For the past few weeks and the next few, I’m recovering from surgery, so I haven’t been going out. But we live in a new golden age of television and a number of very kind publicists (thanks Sasha Berman and 360 Communications) have shared streaming links allowing me to screen films at home, for which I am extremely grateful (see last week’s reviews).
I’ve read five books in the past two weeks alone, all novels. But I’ve also availed myself of modern technology, mirroring TV shows and movies from my iPad onto my TV screen by way of Amazon Prime originals, and via Apple TV for Netflix offerings.
Here’s what I’m in love with: “Mozart in the Jungle,” “Transparent,” the newest season of “Bosch” and “Red Oaks” (on Amazon) and “Bloodline” and “Rectify” (on Netflix).
“Mozart in the Jungle:” last season’s finale was possibly one of the most beautiful and unusual episodes of television I’ve ever seen. It was filmed live, documentary style at Riker’s Island Prison, as it advanced the story of the fictional New York Symphony, incorporating a real concert performance and reactions from prisoners.
The fictional orchestra is composed of actual musicians as well as actors who play characters in and around the orchestra. The series, inspired by a memoir of the same name by a oboist (Blair Tindall) who played professionally with the New York Philharmonic and Broadway orchestras, follows greenhorn oboist Hailey (Lola Kirke) as she makes her way through New York’s artistic jungle. Rodrigo de Souza (Gael Garcia Bernal) is the eccentric South American conductor (shades of Gustavo Dudamel?) who has taken over for the older and retired Thomas Pembridge (Malcolm McDowell), who’s trying to realize his dream as a composer.
Bernadette Peters plays Gloria, the company president who tries to accommodate the quirks of the musicians while keeping the symphony on track as fundraiser in chief (and sleeping with Thomas). It’s a wonderful, engaging series, full of characters you want to know, and storylines that highlight life in a creatively combative world. I’m thrilled that there’s a new season and pray it continues indefinitely.
“Transparent” is the award-winning series that caught the world’s attention as the first transgender comedy/drama, and it lives up to the hype. It’s about family dynamics as much as it is about the idea of a father (Jeffrey Tambor) finally realizing the urge he’s had all his life to be a woman. It’s a Jewish family, and flashbacks to the Holocaust and life in an Orthodox family in America address the story line about gender identity and sexuality that confront this family’s lineage, although the action takes place in contemporary time.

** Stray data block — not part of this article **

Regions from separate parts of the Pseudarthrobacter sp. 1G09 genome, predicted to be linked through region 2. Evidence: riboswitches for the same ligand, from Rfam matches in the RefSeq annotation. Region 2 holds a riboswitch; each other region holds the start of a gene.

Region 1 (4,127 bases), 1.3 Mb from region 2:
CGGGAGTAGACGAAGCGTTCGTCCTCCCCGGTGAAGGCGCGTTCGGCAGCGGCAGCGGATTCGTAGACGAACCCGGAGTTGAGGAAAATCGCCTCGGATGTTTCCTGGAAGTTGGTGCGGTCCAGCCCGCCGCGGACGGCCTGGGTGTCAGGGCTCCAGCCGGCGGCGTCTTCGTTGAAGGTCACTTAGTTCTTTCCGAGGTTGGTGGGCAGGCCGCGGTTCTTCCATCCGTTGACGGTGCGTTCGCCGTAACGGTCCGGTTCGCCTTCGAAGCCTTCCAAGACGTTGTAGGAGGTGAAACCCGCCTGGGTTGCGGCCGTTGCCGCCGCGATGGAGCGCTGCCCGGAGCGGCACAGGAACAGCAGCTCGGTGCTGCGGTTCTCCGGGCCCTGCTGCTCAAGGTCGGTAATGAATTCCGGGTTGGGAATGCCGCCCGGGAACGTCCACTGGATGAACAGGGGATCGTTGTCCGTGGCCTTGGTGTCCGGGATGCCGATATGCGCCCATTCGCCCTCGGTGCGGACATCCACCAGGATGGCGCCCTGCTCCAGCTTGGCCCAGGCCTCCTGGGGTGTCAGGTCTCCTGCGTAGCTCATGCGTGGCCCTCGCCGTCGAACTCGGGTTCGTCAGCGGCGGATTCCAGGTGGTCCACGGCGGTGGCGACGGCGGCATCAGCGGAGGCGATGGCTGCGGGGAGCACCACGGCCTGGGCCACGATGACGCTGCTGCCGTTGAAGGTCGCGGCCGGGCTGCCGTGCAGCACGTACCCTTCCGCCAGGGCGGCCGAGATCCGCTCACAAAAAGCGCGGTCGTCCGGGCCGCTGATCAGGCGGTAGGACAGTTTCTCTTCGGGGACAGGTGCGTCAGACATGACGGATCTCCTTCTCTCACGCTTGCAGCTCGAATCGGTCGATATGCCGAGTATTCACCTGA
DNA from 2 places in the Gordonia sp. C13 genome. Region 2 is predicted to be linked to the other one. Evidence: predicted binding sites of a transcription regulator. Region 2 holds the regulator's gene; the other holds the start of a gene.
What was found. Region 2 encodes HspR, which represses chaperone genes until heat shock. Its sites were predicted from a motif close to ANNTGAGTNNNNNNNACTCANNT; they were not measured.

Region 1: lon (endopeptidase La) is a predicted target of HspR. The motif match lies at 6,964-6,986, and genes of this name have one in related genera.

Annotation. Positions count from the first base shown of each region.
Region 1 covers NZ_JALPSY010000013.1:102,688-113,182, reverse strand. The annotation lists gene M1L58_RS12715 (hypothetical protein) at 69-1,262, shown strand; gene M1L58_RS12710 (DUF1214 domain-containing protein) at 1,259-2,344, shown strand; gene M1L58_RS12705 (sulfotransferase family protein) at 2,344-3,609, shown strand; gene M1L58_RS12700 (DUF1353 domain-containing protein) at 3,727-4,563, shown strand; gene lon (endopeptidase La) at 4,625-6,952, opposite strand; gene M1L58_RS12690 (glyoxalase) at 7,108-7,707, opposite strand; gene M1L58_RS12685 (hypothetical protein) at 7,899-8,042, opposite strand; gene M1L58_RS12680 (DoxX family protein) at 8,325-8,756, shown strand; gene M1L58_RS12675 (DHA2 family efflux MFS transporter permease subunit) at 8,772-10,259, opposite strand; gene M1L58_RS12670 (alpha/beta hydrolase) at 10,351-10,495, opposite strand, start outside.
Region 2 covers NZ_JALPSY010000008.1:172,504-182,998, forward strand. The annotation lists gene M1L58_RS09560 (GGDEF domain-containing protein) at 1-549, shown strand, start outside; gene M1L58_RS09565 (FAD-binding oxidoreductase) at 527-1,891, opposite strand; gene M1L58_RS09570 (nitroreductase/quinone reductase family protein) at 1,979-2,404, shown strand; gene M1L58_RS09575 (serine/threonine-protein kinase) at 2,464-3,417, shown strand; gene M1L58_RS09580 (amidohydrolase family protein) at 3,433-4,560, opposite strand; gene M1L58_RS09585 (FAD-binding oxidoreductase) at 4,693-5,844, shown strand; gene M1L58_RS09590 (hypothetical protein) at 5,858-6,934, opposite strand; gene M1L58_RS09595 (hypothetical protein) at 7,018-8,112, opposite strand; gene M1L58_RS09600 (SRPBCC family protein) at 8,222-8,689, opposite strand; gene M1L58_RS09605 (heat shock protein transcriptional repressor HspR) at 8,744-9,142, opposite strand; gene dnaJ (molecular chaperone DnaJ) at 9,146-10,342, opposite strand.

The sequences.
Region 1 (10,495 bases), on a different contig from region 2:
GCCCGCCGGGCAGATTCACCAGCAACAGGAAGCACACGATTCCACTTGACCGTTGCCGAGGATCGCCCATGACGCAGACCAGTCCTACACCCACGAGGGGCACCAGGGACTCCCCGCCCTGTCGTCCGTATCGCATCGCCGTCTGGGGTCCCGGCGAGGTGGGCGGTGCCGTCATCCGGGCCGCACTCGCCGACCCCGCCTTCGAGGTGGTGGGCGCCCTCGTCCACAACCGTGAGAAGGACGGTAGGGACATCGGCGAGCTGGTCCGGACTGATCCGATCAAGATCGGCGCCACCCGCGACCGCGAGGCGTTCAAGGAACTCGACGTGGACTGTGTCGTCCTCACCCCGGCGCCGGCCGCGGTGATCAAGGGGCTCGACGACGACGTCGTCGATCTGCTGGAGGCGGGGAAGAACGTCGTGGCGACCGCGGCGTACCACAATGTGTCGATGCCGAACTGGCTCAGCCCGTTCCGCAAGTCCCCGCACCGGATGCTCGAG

“Bosch:” Based on the character created by best-selling mystery writer Michael Connelly, Titus Welliver is perfectly cast as Harry Bosch, a conflicted detective who tries to root out corruption but doesn’t always play by the rules himself. And Los Angeles also becomes a character in the drama.
Season 1 has Bosch standing trial for the killing of a serial murder suspect, even as he’s trying to close a cold case that haunts him. He faces department politics and his own moral code. In Season 2 he’s back after a leave of absence only to confront a trail of corruption that uncovers the dark side of the LAPD, and threatens his own pursuit of truth.
“Red Oaks” cracks me up. It’s about a smart kid from the lower income side of the tracks, who’s in college and supporting himself over the summer by working at the local country club as an assistant tennis pro. It’s set in the 80s, and all the attendant music, drug, and big hair jokes you can imagine are present.
David (Craig Roberts) learns quickly how to work the power brokers and befriends endearing Wheeler (Oliver Cooper), the chunky valet, who’s in love with an unattainable girl; Paul Reiser plays Doug Getty, the slick, rich and scheming club president, whose difficult and intriguing daughter David is rapidly falling for. It’s a real charmer, this series.
Now to Netflix: “Bloodline” was highly praised in its first season and I understand why now. It’s the story the Rayburn family who run a hotel in the Florida Keys and their dark secrets, resulting in the return of their bad sheep son. In the course of trying to get his revenge, he stops at nothing to bring the family down.
Great acting by Ben Mendelsohn (as Danny) and Kyle Chandler (John) bring this dark and haunting series to life. John’s a local detective and Danny’s always doing something this side of the law. Danny was terribly wronged as a child by his now-dead father, who blamed him for the drowning of his favorite daughter.
Secrets are gradually revealed; shocking turns of event take place, and a cast featuring the likes of Sissy Spacek, Linda Cardellini and Norbert Leo Butz keep you coming back for more. I’ve just started Season 2, and there’s still a Season 3 to enjoy, thank goodness.
Lastly, I find “Rectify” to be a really powerful drama. Daniel Holden (a truly haunting Aden Young) was convicted for raping and strangling his teenaged girlfriend. Kept for many years in isolation, when he is released after DNA evidence apparently clears him, he’s trying to live his life out of the limelight (impossible at first) and cope with the mental damage done to him by being in solitary for so long.
I am gripped by this drama and this actor, and now in later seasons, watching as he struggles to navigate life on the outside. Do not miss this series. It’s an emotional gut wrencher.
Sarah A. Spitz is an award-winning public radio producer, now retired from KCRW, where she also produced arts stories for NPR. She writes features and reviews for various print and online publications.